In business, there are a lot of terms that are used interchangeably -- or worse -- misused. Not knowing them and what they stand for could land you in hot water financially.

For example -- not understanding the difference between an invoice and a receipt.

When it comes time to do your taxes, you'll need to have your receipts on hand to prove your business expenses. Without them, you could end up penalized and fined.

So to protect yourself, we put together this guide to help you understand the difference between invoices and receipts.

Let's get started.

What is a Receipt?

A receipt is a proof of purchase. Some businesses provide a slip of paper, while others print a page (sometimes more) to showcase your order and what you paid.

The purpose of a receipt is to prove you bought a product or service from a particular business.

So you'll receive it at the point of sale, such as at the cash register of a restaurant or grocery store. It's essential to keep your receipts when you want to prove a purchase you'll write off as an expense on your taxes.

Businesses that Use Receipts

It's common for receipts to be used by businesses that require advance payment before providing a product or service. For instance, a gas station will require you to swipe your card in their machine before you can begin pumping.

Street vendors and just about any store you go to will operate in this fashion.

Details Included On Receipts

Besides including details about your purchase, such as the item and the amount, you'll also find other key information on receipts. For example, the name of the business, it's address, phone number, and store number.

If you go to a franchise, there are store numbers assigned to each to keep track of which one you purchased from.

It'll also include your form of payment, such as cash or credit card. If you paid with cash, it'll show the amount you gave and any change you received in return.

On the other hand, if you paid with plastic, then it'll show what type (i.e., MasterCard), and will show the last four digits of the card used.

Receipts don't contain too much of the customer's details to prevent identity theft. This is especially important since customers tend to throw away their receipts or leave them behind.

If there's a name on the receipt, it likely belongs to the cashier that took your order.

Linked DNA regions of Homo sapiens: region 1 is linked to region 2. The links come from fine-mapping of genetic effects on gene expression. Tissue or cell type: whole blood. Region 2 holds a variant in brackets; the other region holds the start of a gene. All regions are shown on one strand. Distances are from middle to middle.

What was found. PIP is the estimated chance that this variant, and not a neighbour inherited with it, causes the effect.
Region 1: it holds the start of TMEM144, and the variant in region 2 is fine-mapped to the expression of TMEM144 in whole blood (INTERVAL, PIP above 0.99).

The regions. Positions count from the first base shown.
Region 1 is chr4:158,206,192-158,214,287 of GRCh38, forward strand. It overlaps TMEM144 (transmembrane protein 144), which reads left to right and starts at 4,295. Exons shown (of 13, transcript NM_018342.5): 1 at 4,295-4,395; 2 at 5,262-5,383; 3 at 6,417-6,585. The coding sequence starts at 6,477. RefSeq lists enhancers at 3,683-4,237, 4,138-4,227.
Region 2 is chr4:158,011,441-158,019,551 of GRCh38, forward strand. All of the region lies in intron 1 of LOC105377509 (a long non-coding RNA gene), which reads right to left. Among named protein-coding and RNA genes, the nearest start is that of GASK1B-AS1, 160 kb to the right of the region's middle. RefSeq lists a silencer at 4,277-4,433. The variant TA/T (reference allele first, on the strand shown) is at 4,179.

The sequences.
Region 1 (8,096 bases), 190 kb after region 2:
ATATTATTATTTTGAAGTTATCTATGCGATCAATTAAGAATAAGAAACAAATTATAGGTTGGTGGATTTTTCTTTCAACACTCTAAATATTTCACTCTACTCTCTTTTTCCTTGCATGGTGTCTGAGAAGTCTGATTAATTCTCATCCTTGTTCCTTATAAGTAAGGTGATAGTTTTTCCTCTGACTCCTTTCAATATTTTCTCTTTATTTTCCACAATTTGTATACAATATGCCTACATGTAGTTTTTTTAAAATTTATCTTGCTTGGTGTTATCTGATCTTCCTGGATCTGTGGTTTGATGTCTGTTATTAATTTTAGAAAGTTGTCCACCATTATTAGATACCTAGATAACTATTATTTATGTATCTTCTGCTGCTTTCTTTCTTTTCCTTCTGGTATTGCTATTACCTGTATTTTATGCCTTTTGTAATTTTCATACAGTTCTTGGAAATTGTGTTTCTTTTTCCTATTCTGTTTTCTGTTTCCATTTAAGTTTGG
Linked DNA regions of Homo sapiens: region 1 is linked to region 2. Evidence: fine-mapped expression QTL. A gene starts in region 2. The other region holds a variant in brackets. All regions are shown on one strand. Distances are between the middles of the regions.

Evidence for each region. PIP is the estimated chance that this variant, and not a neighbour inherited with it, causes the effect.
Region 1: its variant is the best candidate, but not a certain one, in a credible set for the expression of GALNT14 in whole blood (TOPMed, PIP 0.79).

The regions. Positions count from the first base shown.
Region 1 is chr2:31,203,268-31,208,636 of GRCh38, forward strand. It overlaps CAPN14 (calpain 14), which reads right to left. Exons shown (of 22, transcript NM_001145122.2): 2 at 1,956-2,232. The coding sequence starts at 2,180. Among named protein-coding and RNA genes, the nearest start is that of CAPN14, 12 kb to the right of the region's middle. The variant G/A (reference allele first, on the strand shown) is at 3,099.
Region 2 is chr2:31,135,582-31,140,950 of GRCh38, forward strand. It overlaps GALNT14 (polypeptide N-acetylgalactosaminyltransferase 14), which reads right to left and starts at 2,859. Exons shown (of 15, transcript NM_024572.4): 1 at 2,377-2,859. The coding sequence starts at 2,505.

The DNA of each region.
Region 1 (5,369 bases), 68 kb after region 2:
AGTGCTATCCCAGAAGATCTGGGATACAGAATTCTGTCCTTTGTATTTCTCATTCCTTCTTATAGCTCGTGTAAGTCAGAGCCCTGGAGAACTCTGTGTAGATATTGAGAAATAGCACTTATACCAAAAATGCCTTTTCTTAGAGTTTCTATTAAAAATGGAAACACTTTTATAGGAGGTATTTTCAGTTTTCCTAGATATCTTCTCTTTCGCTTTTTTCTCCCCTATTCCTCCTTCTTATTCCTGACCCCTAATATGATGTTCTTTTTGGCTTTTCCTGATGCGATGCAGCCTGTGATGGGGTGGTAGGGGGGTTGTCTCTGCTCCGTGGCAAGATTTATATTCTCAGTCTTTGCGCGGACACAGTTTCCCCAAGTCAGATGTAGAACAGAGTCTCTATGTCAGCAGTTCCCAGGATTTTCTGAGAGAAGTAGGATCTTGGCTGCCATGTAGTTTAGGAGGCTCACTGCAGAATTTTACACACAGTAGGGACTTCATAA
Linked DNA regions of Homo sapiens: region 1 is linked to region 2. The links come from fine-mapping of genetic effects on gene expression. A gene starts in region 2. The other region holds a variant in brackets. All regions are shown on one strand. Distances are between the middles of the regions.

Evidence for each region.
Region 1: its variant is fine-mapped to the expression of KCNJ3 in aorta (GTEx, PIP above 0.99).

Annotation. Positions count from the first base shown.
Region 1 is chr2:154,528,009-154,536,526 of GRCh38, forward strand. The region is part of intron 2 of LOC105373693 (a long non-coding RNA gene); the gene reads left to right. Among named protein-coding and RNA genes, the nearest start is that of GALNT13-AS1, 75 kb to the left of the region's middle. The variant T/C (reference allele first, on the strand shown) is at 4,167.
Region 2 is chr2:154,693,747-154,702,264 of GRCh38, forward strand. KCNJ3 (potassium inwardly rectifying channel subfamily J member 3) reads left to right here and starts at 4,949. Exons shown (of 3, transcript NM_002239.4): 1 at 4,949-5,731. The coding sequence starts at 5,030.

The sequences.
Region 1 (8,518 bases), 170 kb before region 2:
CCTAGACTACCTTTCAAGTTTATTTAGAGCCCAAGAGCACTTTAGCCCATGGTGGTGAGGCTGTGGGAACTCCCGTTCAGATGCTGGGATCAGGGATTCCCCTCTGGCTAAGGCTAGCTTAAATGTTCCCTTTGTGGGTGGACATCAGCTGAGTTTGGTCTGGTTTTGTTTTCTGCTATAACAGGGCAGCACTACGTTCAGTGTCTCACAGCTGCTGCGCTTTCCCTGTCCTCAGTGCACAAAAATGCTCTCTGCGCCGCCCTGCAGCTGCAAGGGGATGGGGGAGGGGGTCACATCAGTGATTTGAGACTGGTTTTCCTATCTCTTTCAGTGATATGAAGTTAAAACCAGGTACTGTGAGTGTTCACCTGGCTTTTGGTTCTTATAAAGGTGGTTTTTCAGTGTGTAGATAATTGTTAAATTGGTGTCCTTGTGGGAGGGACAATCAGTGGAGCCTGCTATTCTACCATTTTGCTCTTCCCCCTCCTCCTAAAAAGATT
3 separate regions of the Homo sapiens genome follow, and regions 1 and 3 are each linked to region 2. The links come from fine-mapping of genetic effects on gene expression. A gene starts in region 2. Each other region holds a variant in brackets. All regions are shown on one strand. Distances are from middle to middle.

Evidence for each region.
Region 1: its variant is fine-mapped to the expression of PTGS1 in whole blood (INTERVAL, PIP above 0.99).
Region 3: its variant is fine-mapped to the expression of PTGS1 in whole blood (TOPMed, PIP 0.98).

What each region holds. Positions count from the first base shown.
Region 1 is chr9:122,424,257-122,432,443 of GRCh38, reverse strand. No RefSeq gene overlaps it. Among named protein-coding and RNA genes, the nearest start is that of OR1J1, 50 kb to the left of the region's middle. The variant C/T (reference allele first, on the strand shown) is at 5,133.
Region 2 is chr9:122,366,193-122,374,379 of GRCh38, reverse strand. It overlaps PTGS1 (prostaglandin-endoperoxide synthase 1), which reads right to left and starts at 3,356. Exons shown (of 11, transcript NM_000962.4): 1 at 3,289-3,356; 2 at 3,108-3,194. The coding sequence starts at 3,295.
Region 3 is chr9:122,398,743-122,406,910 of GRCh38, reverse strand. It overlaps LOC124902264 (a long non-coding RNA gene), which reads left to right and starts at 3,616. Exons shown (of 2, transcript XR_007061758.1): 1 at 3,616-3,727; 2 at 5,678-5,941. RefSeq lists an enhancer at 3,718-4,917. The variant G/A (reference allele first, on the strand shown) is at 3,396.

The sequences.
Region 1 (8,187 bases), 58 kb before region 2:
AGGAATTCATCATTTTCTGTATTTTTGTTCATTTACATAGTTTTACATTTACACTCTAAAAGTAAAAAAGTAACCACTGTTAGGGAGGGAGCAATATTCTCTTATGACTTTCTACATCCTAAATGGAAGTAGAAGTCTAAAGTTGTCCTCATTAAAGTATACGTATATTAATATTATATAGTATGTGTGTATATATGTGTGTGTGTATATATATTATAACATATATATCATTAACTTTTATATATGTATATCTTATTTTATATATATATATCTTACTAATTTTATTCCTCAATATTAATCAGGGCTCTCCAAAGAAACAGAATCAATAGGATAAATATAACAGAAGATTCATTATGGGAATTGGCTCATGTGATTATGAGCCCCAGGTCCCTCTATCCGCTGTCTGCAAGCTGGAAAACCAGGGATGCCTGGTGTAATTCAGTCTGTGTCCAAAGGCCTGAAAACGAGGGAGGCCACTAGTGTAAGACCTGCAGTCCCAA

Receipt Format

There's no standardized format for receipts, however, most will contain the same information and in a similar style.

For instance, you'll find the business name and details in bold and centered at the top. This is followed by the items purchased, the total, and payment method (and change if applicable) in the bottom right.

Of course, receipts differ around the world, so it all depends on where you are.

It's safe to say that most receipts are printed out. Yet, there may be some smaller businesses, farmer's markets, and flea markets, that use handwritten receipts.

What Are Invoices?

An invoice is a document you create as a business to request payment from a customer. Another term for an invoice is a bill.

Some businesses mail these out, while others use an electronic means to send them.

Like a receipt, it will contain information about the seller. But it'll also include sensitive details about the buyer. The purpose of an invoice is to let a customer know how much they owe a merchant.

When Do You Use an Invoice?

There are various circumstances when invoices are used by businesses. For example, if you order a product or service online, then you'll likely receive an invoice via email.

It's also common for suppliers to send invoices to customers that order from them over the phone or on the web.

The invoice acts as proof of an order and details what's owed and by who. It's common for invoices to be used when a business provides a product or service in advance of payment.

When Do You Pay an Invoice?

Unlike with receipts, invoices allow you to pay for a product or service in the future. Receipts reflect a purchase you've already completed.

The business sending you the invoice will determine how long you have to pay. Some companies require payment upon receipt of the invoice.

Then there are others that'll allow you to pay off the invoice within 30 days (or even 60 days). These terms are known as Net 30 and Net 60. It all depends on the industry and the company you're purchasing from.